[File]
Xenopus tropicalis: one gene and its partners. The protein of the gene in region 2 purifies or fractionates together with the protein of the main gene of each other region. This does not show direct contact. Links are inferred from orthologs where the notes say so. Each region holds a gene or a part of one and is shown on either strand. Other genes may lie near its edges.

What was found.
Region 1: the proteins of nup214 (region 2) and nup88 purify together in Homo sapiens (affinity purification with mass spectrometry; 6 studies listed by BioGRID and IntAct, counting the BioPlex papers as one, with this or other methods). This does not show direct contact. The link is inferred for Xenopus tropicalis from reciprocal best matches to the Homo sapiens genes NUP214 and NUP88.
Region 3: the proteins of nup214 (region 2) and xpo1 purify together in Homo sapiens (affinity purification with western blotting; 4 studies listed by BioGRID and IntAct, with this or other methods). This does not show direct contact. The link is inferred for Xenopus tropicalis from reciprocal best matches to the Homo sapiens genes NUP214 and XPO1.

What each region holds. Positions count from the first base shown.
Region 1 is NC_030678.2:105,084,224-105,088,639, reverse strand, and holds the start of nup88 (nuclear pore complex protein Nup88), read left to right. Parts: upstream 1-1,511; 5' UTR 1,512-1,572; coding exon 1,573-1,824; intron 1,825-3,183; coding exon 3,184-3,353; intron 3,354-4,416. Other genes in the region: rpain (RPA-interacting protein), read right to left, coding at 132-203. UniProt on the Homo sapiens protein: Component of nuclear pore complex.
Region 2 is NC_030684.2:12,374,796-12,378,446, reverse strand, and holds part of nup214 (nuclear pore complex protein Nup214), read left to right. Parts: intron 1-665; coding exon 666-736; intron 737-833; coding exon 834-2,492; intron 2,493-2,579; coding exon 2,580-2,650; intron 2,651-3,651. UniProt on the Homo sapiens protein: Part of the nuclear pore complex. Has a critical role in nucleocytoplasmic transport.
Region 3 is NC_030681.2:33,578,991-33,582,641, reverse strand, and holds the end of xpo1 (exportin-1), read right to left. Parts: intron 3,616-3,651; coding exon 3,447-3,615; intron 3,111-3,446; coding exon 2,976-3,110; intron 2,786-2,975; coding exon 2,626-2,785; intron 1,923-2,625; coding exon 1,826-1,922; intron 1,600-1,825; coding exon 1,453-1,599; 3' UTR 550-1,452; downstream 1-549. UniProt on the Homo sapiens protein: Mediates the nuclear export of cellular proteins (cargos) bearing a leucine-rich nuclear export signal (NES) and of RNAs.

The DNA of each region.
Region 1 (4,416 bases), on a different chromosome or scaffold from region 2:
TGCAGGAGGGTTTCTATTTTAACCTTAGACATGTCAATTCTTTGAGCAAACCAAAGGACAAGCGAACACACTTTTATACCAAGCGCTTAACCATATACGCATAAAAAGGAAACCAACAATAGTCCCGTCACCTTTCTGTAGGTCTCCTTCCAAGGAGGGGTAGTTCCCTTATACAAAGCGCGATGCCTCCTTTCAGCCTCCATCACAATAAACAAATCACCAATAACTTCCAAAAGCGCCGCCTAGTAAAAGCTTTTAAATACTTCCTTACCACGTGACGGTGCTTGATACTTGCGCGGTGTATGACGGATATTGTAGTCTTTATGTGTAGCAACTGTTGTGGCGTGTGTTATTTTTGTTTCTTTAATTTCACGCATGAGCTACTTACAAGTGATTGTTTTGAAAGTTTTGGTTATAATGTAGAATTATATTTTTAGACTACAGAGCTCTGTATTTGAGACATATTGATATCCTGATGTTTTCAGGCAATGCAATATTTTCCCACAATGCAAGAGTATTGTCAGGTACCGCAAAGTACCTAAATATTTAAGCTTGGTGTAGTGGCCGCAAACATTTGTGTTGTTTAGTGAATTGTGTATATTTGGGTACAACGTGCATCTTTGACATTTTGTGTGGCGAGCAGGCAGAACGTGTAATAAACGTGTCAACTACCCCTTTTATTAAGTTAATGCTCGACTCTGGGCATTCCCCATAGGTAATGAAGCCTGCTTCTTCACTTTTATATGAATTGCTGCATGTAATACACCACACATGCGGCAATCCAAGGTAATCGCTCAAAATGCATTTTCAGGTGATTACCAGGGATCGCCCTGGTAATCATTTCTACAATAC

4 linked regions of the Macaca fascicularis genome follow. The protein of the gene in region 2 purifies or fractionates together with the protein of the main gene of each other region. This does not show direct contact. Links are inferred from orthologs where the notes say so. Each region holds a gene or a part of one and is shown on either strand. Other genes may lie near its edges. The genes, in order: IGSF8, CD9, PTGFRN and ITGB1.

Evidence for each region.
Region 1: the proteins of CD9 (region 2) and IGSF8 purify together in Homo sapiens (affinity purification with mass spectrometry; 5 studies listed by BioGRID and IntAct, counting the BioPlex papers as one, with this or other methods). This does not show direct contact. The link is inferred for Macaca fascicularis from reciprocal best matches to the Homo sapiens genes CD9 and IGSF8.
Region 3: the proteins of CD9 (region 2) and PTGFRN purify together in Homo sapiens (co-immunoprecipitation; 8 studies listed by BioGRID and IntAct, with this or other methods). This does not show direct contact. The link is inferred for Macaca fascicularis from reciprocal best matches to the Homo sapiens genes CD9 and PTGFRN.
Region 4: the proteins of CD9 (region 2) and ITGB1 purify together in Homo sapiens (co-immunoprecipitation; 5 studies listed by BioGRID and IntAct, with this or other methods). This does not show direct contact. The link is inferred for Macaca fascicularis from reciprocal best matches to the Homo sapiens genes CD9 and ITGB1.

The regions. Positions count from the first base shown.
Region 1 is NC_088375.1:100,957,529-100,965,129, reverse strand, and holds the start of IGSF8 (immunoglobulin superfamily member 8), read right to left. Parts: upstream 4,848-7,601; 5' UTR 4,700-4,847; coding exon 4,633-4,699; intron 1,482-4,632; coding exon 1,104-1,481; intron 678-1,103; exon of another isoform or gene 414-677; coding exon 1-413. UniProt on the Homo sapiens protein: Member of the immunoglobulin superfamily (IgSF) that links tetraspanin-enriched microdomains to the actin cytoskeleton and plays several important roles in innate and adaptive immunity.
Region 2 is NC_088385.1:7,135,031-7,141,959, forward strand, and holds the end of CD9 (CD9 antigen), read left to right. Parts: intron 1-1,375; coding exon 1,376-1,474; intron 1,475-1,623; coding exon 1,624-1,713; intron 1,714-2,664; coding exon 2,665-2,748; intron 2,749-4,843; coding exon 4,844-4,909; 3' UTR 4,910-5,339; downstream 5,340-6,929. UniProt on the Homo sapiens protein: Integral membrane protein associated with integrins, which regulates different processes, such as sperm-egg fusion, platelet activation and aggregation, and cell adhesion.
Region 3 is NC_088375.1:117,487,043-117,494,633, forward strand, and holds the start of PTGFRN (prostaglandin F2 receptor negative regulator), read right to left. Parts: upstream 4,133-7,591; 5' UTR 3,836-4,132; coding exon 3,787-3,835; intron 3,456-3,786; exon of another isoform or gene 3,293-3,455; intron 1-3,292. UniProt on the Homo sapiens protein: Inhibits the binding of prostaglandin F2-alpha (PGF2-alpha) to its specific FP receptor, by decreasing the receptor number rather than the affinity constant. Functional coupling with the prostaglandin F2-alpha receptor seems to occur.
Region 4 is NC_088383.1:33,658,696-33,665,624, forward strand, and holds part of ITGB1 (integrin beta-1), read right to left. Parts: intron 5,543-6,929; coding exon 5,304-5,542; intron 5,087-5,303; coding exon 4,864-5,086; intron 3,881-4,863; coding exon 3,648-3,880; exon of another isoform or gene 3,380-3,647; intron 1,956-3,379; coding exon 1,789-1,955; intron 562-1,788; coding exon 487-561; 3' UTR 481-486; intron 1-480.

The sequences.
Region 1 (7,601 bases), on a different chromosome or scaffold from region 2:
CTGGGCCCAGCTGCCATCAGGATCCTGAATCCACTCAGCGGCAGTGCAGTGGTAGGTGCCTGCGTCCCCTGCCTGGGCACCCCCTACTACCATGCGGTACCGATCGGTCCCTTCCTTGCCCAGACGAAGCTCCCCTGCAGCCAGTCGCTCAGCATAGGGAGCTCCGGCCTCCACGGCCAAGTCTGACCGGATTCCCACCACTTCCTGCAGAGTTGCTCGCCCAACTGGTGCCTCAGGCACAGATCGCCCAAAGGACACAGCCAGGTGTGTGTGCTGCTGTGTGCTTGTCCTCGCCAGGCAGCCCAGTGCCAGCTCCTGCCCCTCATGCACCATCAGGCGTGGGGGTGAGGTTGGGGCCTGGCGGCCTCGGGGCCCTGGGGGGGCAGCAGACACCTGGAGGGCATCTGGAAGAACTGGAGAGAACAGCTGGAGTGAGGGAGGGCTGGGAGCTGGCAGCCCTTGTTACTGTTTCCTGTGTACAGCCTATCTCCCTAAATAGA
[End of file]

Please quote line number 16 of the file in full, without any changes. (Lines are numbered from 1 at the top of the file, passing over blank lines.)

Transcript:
Region 4: the proteins of CD9 (region 2) and ITGB1 purify together in Homo sapiens (co-immunoprecipitation; 5 studies listed by BioGRID and IntAct, with this or other methods). This does not show direct contact. The link is inferred for Macaca fascicularis from reciprocal best matches to the Homo sapiens genes CD9 and ITGB1.